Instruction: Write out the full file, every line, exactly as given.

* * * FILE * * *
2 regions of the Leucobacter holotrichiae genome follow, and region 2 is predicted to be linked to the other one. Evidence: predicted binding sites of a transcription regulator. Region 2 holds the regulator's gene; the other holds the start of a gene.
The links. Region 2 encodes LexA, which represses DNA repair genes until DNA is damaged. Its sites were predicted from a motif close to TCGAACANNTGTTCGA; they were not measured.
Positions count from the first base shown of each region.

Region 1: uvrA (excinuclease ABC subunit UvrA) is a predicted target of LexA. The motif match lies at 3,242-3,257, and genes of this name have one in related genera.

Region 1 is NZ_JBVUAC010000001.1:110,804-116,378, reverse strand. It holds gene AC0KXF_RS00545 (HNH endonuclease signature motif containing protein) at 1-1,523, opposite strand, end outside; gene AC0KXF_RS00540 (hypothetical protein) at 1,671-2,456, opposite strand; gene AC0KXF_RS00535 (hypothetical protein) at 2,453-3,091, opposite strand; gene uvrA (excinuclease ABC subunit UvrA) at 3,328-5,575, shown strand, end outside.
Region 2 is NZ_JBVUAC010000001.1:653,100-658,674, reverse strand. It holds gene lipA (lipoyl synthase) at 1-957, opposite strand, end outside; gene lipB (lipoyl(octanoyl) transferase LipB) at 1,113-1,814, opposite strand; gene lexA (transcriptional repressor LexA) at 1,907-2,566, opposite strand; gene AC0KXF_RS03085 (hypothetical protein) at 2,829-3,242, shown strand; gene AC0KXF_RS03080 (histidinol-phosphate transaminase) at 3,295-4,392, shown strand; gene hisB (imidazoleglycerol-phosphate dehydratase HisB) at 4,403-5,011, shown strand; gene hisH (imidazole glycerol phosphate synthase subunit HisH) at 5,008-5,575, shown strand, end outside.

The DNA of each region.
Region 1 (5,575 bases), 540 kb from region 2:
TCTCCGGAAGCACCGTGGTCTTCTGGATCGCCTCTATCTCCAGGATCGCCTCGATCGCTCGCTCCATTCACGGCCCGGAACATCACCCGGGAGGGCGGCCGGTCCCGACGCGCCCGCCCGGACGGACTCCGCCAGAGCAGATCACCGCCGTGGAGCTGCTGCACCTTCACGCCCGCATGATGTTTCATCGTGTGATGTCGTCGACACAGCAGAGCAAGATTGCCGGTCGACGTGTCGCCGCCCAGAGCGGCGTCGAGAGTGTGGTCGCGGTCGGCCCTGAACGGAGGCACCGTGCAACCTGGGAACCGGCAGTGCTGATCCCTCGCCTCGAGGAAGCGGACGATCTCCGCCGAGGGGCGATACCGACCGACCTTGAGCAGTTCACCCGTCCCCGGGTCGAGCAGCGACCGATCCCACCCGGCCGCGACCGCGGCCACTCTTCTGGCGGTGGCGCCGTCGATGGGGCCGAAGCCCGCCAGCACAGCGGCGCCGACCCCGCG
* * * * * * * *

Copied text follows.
2 regions of the Leucobacter holotrichiae genome follow, and region 2 is predicted to be linked to the other one. Evidence: predicted binding sites of a transcription regulator. Region 2 holds the regulator's gene; the other holds the start of a gene.
The links. Region 2 encodes LexA, which represses DNA repair genes until DNA is damaged. Its sites were predicted from a motif close to TCGAACANNTGTTCGA; they were not measured.
Positions count from the first base shown of each region.

Region 1: uvrA (excinuclease ABC subunit UvrA) is a predicted target of LexA. The motif match lies at 3,242-3,257, and genes of this name have one in related genera.

Region 1 is NZ_JBVUAC010000001.1:110,804-116,378, reverse strand. It holds gene AC0KXF_RS00545 (HNH endonuclease signature motif containing protein) at 1-1,523, opposite strand, end outside; gene AC0KXF_RS00540 (hypothetical protein) at 1,671-2,456, opposite strand; gene AC0KXF_RS00535 (hypothetical protein) at 2,453-3,091, opposite strand; gene uvrA (excinuclease ABC subunit UvrA) at 3,328-5,575, shown strand, end outside.
Region 2 is NZ_JBVUAC010000001.1:653,100-658,674, reverse strand. It holds gene lipA (lipoyl synthase) at 1-957, opposite strand, end outside; gene lipB (lipoyl(octanoyl) transferase LipB) at 1,113-1,814, opposite strand; gene lexA (transcriptional repressor LexA) at 1,907-2,566, opposite strand; gene AC0KXF_RS03085 (hypothetical protein) at 2,829-3,242, shown strand; gene AC0KXF_RS03080 (histidinol-phosphate transaminase) at 3,295-4,392, shown strand; gene hisB (imidazoleglycerol-phosphate dehydratase HisB) at 4,403-5,011, shown strand; gene hisH (imidazole glycerol phosphate synthase subunit HisH) at 5,008-5,575, shown strand, end outside.

The DNA of each region.
Region 1 (5,575 bases), 540 kb from region 2:
TCTCCGGAAGCACCGTGGTCTTCTGGATCGCCTCTATCTCCAGGATCGCCTCGATCGCTCGCTCCATTCACGGCCCGGAACATCACCCGGGAGGGCGGCCGGTCCCGACGCGCCCGCCCGGACGGACTCCGCCAGAGCAGATCACCGCCGTGGAGCTGCTGCACCTTCACGCCCGCATGATGTTTCATCGTGTGATGTCGTCGACACAGCAGAGCAAGATTGCCGGTCGACGTGTCGCCGCCCAGAGCGGCGTCGAGAGTGTGGTCGCGGTCGGCCCTGAACGGAGGCACCGTGCAACCTGGGAACCGGCAGTGCTGATCCCTCGCCTCGAGGAAGCGGACGATCTCCGCCGAGGGGCGATACCGACCGACCTTGAGCAGTTCACCCGTCCCCGGGTCGAGCAGCGACCGATCCCACCCGGCCGCGACCGCGGCCACTCTTCTGGCGGTGGCGCCGTCGATGGGGCCGAAGCCCGCCAGCACAGCGGCGCCGACCCCGCG